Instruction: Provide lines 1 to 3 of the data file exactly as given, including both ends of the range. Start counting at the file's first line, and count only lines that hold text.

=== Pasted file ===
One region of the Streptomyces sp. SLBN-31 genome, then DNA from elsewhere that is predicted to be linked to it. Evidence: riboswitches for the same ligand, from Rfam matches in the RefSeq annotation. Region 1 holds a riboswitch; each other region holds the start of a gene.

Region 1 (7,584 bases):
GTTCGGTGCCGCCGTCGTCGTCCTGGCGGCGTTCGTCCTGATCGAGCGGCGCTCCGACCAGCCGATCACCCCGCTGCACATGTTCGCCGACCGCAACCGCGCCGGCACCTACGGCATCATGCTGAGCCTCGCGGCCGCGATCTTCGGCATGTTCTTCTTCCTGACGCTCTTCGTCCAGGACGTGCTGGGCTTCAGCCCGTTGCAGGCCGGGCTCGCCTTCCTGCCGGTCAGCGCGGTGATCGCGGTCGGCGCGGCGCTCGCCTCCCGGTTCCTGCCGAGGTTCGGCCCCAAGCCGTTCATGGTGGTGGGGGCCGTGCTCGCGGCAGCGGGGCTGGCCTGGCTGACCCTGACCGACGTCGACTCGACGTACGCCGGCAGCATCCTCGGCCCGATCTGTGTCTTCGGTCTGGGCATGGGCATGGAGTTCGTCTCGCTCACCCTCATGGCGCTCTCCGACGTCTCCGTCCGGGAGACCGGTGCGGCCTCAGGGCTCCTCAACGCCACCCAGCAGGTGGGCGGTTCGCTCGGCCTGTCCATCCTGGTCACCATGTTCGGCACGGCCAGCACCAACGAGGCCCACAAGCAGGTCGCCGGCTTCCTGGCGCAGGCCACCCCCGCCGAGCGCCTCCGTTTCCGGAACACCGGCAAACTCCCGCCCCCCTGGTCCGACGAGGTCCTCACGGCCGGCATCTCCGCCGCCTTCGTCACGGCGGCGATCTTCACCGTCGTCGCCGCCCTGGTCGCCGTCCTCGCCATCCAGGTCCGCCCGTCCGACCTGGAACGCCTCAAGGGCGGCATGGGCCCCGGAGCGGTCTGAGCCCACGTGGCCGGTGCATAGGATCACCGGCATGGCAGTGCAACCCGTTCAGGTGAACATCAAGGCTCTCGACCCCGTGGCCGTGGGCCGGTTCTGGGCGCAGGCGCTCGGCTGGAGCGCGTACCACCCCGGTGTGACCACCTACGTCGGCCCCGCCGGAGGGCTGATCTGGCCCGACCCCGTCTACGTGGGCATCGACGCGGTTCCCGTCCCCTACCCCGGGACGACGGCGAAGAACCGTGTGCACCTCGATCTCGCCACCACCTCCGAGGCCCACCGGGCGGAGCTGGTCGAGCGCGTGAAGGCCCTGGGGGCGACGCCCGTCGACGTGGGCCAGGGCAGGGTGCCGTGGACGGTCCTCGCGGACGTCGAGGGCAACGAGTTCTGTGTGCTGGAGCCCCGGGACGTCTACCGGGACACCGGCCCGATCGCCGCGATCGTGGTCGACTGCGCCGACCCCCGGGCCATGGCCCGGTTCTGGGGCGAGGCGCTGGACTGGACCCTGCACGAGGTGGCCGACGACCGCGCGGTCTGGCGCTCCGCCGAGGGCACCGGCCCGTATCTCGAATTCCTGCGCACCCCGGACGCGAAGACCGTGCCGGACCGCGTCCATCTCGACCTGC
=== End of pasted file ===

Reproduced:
One region of the Streptomyces sp. SLBN-31 genome, then DNA from elsewhere that is predicted to be linked to it. Evidence: riboswitches for the same ligand, from Rfam matches in the RefSeq annotation. Region 1 holds a riboswitch; each other region holds the start of a gene.

Region 1 (7,584 bases):
GTTCGGTGCCGCCGTCGTCGTCCTGGCGGCGTTCGTCCTGATCGAGCGGCGCTCCGACCAGCCGATCACCCCGCTGCACATGTTCGCCGACCGCAACCGCGCCGGCACCTACGGCATCATGCTGAGCCTCGCGGCCGCGATCTTCGGCATGTTCTTCTTCCTGACGCTCTTCGTCCAGGACGTGCTGGGCTTCAGCCCGTTGCAGGCCGGGCTCGCCTTCCTGCCGGTCAGCGCGGTGATCGCGGTCGGCGCGGCGCTCGCCTCCCGGTTCCTGCCGAGGTTCGGCCCCAAGCCGTTCATGGTGGTGGGGGCCGTGCTCGCGGCAGCGGGGCTGGCCTGGCTGACCCTGACCGACGTCGACTCGACGTACGCCGGCAGCATCCTCGGCCCGATCTGTGTCTTCGGTCTGGGCATGGGCATGGAGTTCGTCTCGCTCACCCTCATGGCGCTCTCCGACGTCTCCGTCCGGGAGACCGGTGCGGCCTCAGGGCTCCTCAACGCCACCCAGCAGGTGGGCGGTTCGCTCGGCCTGTCCATCCTGGTCACCATGTTCGGCACGGCCAGCACCAACGAGGCCCACAAGCAGGTCGCCGGCTTCCTGGCGCAGGCCACCCCCGCCGAGCGCCTCCGTTTCCGGAACACCGGCAAACTCCCGCCCCCCTGGTCCGACGAGGTCCTCACGGCCGGCATCTCCGCCGCCTTCGTCACGGCGGCGATCTTCACCGTCGTCGCCGCCCTGGTCGCCGTCCTCGCCATCCAGGTCCGCCCGTCCGACCTGGAACGCCTCAAGGGCGGCATGGGCCCCGGAGCGGTCTGAGCCCACGTGGCCGGTGCATAGGATCACCGGCATGGCAGTGCAACCCGTTCAGGTGAACATCAAGGCTCTCGACCCCGTGGCCGTGGGCCGGTTCTGGGCGCAGGCGCTCGGCTGGAGCGCGTACCACCCCGGTGTGACCACCTACGTCGGCCCCGCCGGAGGGCTGATCTGGCCCGACCCCGTCTACGTGGGCATCGACGCGGTTCCCGTCCCCTACCCCGGGACGACGGCGAAGAACCGTGTGCACCTCGATCTCGCCACCACCTCCGAGGCCCACCGGGCGGAGCTGGTCGAGCGCGTGAAGGCCCTGGGGGCGACGCCCGTCGACGTGGGCCAGGGCAGGGTGCCGTGGACGGTCCTCGCGGACGTCGAGGGCAACGAGTTCTGTGTGCTGGAGCCCCGGGACGTCTACCGGGACACCGGCCCGATCGCCGCGATCGTGGTCGACTGCGCCGACCCCCGGGCCATGGCCCGGTTCTGGGGCGAGGCGCTGGACTGGACCCTGCACGAGGTGGCCGACGACCGCGCGGTCTGGCGCTCCGCCGAGGGCACCGGCCCGTATCTCGAATTCCTGCGCACCCCGGACGCGAAGACCGTGCCGGACCGCGTCCATCTCGACCTGC